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    Spotting stress in dogs

    Steve-King

    Stress, what stress? It seems like it’s everywhere and it’s not just humans that are feeling it.  But do you recognize when your dog is showing signs of being stressed?

    Once you know how to read dogs’ body language, it is amazing how many signs dogs exhibit when it comes to stress or feeling anxious.

    •Panting: dogs pant for a number of reasons depending on the climatic conditions, whether they are thirsty or if they are fearful or anxious about something or someone. When a dog is stressed it will pant and at the same time will have it’s ears pulled back and tail tucked under, so there is more than mere panting to look for.

    •Yawning: as with humans, dogs may yawn if they are tired but they may be indicating they are stressed as well. Excessive yawning, rather than the occasional yawn, can be indicative of stress.

    •Stretching: often after a nap or a night’s sleep dogs will stretch, again like their human counterparts but it is excessive stretching which can indicate a dog is stressed.

    •Drinking: stating the obvious, dogs drink when they are thirsty but can also drink excessively if they are either unwell or stressed. Again it is the degree of drinking rather than the act of drinking itself which is relevant to establish whether a dog is stressed or not.

    •Scratching: in this part of the country we have a very dry climate and dogs are as susceptible to dry skin as are humans. Dogs can be plagued by fleas in the warmer months or may just have an itch that needs scratching. Another option to explain scratching may be the dog is stressed but, as with other indicators, it is the amount or degree of scratching that may indicate stress in a dog.

    •Seeking comfort: stress as much as fear may find your dog looking for comfort from yourself. Dogs look for comfort, or being close to you, for a number of reasons from the social aspect (“I want to be on your lap” or “I need a belly rub”) through to needing security from an actual or perceived stressful situation. You may find your dog pushing against you, hiding behind you or, in more extreme situations, frantically pawing you to get your comforting help.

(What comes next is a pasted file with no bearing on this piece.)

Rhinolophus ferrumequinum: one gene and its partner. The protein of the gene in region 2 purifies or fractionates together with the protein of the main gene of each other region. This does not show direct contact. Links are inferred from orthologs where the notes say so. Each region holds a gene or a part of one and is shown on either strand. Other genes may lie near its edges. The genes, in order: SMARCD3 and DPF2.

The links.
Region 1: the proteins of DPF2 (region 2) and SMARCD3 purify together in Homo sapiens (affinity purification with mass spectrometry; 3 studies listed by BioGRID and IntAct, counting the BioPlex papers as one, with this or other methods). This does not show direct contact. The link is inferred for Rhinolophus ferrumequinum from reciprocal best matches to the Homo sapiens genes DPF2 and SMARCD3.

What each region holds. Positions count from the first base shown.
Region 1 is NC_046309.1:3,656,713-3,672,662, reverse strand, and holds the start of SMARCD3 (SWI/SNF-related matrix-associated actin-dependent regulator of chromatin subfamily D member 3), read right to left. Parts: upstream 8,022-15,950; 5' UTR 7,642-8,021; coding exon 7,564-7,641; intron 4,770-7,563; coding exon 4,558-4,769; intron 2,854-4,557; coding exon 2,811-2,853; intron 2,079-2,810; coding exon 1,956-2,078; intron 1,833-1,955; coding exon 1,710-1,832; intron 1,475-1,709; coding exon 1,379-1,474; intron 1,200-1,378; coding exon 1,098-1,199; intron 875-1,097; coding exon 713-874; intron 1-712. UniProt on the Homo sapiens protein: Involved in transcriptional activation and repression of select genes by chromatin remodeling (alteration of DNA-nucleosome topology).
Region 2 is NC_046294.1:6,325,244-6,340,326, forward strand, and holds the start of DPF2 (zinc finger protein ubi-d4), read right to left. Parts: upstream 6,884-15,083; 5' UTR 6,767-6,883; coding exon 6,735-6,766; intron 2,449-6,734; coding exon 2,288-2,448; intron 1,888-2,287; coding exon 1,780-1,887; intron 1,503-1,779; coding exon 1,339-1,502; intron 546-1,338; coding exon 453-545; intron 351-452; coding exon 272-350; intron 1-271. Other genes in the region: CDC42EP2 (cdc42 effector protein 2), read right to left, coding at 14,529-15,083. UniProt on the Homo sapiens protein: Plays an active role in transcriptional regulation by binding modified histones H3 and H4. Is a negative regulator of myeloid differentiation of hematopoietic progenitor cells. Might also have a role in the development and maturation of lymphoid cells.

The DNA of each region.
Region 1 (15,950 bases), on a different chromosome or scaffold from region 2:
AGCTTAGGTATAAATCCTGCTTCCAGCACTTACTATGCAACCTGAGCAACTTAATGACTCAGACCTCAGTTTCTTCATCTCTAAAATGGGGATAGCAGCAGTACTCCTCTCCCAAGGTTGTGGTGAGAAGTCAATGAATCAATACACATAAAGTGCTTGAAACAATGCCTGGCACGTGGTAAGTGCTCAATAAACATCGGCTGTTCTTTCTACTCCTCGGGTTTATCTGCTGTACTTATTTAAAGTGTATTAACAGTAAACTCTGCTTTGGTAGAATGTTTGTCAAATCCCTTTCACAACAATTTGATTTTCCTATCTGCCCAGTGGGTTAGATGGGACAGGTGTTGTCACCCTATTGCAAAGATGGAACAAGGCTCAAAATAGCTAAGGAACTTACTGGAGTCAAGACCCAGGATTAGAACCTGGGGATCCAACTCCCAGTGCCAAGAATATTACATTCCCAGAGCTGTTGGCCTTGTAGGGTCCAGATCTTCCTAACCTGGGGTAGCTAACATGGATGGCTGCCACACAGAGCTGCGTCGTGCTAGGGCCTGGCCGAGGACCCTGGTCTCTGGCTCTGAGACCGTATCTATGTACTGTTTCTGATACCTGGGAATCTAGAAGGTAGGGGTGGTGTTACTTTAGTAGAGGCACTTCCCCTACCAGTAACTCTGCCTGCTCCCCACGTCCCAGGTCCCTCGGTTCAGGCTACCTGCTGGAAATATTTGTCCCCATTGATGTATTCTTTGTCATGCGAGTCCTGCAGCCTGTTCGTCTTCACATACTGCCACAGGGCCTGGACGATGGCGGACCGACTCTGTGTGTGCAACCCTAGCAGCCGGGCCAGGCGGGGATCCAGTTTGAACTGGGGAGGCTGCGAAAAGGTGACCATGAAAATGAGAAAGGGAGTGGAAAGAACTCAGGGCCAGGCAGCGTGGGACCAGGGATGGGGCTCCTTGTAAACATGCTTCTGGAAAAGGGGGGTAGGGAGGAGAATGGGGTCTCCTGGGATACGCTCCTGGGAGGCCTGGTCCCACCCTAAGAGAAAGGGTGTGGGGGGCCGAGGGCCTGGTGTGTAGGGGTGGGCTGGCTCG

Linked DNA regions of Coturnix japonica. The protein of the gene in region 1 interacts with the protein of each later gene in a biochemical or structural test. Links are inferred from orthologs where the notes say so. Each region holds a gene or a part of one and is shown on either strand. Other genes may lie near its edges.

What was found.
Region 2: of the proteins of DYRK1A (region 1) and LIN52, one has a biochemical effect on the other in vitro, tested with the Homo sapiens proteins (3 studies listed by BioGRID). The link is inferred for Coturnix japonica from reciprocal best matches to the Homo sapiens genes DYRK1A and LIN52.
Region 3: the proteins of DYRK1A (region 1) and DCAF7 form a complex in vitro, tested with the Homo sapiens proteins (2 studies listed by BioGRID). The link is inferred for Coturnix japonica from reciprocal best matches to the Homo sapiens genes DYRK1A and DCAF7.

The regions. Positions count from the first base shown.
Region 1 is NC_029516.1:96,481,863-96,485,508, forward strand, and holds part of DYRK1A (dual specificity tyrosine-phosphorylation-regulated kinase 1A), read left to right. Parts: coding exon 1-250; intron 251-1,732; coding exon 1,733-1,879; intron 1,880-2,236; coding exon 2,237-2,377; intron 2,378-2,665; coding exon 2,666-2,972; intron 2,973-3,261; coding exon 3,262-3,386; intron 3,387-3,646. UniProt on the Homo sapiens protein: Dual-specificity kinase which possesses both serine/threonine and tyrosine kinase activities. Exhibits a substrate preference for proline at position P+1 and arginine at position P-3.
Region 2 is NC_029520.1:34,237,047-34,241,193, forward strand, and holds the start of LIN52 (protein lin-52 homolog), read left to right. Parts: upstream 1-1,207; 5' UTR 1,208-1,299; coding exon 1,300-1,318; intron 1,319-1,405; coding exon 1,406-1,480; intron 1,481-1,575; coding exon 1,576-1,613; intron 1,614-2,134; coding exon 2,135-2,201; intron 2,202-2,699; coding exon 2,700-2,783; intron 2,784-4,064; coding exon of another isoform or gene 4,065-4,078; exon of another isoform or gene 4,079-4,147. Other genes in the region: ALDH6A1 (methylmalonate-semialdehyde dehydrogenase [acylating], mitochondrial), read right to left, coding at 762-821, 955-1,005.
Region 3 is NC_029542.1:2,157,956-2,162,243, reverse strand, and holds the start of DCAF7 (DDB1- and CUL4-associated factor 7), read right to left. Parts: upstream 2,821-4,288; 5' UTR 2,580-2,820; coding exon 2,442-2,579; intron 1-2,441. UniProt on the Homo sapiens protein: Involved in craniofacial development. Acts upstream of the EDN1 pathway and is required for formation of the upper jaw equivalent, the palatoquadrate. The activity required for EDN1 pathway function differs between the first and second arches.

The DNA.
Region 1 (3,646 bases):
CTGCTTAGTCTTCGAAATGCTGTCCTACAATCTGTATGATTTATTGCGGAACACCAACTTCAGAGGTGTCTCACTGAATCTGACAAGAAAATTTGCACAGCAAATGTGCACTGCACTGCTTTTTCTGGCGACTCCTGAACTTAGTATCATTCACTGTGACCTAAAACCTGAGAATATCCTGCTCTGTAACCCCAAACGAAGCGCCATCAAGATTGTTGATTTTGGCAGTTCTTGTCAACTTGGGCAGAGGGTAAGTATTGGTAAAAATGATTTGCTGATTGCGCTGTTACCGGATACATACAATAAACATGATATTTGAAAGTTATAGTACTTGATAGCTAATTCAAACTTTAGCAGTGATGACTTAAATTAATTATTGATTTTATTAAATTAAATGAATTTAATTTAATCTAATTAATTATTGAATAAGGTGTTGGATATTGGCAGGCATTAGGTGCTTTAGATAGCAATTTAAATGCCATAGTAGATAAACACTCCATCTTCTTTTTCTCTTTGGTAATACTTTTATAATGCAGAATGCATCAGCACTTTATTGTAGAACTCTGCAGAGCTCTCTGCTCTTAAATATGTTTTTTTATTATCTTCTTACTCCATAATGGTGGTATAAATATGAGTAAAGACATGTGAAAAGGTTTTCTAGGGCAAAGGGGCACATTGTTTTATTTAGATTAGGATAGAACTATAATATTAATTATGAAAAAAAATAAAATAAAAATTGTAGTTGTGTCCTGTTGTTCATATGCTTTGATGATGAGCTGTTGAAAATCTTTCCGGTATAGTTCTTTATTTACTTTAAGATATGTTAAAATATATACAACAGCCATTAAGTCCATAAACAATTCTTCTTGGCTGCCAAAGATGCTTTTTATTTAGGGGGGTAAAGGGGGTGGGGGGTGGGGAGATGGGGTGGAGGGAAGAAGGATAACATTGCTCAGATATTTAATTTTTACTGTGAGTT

•White eye: when dogs are stressed they often display what is known as “white eye” where they display more of the white of their eye than normal. This indicator is linked with other signs of stress, rather than being an isolated sign.

    •Looking away: because dogs find direct eye contact an aggressive posture, to avoid a buildup of stress you will find dogs look away from you or other dogs as a way of calming themselves.

    •Shaking: as with other indicators, dogs will shake for a variety of reasons such as after a swim in the local lake or first thing after waking up in the morning. But when shaking starts to happen over and over in a short space of time, then stress is likely involved unless the dog has an underlying medical condition.

    The more you know your dog, the better you will become at spotting signs of stress, taking appropriate action and relieving your furry friend of his/her discomfort.

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